The price of a high-speed passenger rail system in California would drop by $30 billion, or almost a third, under a revised plan to be released next week, according to a person briefed on the proposal.
The project, to connect San Francisco to Los Angeles, would cost $68.4 billion, down from the $98.5 billion estimated in November, according to the person, who wasn’t authorized to speak on the matter publicly. The California High-Speed Rail Authority is scheduled to unveil the revised plan, first reported by the Sacramento Bee, on April 2.
California is the only U.S. state working to lay tracks for trains to run as fast as 220 miles an hour (354 kilometers an hour) an hour, after Congress cut off 2012 funds for such projects. In January, a state legislative review panel recommended against selling debt to start the project.
The new plan calls for a main line running down the center of the state from Merced, about 120 miles south of Sacramento, the capital, to the San Fernando Valley, north of Los Angeles, the person said. It would then connect to the population centers of Los Angeles and San Francisco by upgrades made to existing commuter and freight lines.
Governor Jerry Brown has defended the project, while declining to identify potential funding sources. Gil Duran, a spokesman for the governor, said he had no comment today.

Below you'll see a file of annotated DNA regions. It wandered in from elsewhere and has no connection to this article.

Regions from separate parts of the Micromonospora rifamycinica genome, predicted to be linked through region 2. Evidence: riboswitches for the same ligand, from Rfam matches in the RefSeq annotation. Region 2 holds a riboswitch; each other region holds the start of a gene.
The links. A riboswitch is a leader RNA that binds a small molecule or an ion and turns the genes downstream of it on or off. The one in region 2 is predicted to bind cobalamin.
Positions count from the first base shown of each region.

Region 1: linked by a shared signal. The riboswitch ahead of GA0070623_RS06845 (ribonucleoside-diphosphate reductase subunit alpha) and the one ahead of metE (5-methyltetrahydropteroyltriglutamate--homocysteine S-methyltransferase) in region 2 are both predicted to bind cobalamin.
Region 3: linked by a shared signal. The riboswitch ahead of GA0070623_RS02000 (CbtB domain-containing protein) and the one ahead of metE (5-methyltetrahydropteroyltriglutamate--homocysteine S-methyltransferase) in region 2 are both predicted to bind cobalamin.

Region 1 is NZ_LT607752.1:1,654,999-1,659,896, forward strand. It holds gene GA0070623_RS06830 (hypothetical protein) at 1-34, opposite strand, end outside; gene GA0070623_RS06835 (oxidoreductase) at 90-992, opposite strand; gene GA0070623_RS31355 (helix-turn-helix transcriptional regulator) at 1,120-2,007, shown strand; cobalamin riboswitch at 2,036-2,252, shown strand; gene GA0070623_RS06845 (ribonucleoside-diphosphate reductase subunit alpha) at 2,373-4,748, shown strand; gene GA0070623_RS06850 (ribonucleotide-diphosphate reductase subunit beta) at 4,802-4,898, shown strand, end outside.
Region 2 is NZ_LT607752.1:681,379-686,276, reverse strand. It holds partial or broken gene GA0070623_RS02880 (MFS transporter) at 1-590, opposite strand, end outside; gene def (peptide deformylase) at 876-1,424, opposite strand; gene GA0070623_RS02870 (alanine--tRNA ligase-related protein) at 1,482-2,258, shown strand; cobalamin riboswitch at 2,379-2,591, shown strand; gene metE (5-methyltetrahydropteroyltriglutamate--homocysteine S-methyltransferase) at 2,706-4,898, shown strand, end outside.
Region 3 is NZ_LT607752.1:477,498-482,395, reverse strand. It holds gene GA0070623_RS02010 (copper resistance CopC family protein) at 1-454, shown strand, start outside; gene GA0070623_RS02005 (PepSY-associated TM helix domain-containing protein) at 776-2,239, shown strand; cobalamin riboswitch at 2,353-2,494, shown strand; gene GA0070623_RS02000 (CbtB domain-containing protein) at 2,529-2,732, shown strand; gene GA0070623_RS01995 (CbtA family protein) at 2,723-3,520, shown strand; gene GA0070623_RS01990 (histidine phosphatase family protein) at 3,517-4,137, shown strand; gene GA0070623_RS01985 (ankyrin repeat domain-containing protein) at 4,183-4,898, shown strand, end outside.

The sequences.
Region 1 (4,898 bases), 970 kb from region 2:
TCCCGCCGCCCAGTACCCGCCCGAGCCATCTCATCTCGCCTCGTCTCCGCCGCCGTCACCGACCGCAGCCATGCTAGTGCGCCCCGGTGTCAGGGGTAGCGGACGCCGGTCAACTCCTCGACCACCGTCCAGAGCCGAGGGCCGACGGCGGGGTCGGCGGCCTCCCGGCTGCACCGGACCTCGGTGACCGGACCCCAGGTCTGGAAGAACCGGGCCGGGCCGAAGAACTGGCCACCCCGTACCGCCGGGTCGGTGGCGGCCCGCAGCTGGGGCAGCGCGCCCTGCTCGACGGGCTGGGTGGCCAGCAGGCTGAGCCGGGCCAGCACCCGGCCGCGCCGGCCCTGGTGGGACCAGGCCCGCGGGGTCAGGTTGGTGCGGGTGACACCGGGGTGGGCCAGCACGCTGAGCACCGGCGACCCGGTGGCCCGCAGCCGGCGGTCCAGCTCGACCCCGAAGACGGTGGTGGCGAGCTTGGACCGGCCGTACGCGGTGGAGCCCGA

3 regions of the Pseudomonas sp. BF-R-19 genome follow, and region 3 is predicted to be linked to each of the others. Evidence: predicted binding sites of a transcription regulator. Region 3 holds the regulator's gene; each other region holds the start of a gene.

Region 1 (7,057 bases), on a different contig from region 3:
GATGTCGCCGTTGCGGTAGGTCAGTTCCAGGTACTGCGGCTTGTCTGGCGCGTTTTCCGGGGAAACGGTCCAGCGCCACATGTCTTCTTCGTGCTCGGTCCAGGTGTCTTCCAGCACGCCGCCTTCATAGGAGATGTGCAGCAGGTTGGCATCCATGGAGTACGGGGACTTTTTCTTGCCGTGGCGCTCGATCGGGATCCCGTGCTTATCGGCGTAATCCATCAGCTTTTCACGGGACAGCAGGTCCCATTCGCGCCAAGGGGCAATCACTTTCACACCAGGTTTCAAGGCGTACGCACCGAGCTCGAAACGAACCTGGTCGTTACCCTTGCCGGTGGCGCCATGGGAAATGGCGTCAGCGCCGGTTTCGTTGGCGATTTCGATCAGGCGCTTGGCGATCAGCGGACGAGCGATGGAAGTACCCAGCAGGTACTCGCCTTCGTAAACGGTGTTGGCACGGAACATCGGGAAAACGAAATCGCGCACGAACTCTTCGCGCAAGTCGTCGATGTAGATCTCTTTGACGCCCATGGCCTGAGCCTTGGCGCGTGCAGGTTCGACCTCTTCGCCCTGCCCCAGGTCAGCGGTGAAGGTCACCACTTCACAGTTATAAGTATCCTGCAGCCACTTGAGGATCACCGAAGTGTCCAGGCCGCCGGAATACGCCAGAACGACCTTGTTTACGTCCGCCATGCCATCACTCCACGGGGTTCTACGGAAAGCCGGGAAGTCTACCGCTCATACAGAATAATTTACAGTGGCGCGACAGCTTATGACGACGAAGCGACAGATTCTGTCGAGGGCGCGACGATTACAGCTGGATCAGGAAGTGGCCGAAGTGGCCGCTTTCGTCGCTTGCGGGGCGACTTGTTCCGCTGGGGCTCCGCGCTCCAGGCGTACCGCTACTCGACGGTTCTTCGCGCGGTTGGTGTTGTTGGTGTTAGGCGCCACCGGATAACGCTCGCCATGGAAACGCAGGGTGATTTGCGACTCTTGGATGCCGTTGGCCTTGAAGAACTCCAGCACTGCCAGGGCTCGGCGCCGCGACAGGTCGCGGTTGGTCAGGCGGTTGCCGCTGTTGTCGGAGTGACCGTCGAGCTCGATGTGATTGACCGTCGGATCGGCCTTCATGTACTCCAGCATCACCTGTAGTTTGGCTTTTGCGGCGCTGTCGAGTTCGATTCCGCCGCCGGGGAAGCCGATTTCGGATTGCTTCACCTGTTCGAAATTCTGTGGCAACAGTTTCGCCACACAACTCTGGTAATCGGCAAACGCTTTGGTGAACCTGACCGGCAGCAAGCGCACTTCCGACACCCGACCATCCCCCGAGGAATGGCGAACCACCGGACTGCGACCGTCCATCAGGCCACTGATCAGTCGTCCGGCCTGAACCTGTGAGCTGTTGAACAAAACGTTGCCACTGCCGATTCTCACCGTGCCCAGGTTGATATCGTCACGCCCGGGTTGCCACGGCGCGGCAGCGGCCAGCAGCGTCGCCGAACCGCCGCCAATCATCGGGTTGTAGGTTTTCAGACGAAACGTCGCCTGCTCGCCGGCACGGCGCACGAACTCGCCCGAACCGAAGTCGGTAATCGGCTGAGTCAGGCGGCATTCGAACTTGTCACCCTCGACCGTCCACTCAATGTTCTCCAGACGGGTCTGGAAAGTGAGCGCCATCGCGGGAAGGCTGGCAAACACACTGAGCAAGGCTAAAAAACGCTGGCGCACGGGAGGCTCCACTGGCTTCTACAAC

The initial plan, which quickly became dubbed the “train to nowhere,” had called for building the first phase in the state’s Central Valley, where fewer people live, and didn’t explain how the rest of the project would be financed.
State Auditor Elaine Howle criticized the plan in January as lacking specifics about how the state might come up with the money. California has received commitments for $3.5 billion in federal funds for the project. State officials have said they plan to rely on a mix of government and private investment to complete the line, including as much as $9.95 billion in bonds approved by voters in 2008.
Brown will ask lawmakers in the next few weeks to approve spending some of the bond money to start construction. State Treasurer Bill Lockyer would then sell the bonds.
In January, the high-speed rail board’s chairman and chief executive officer both announced they were stepping down amid criticism of the plan’s route through sparsely populated areas and the $98 billion price tag, twice what was projected when the project was submitted to voters.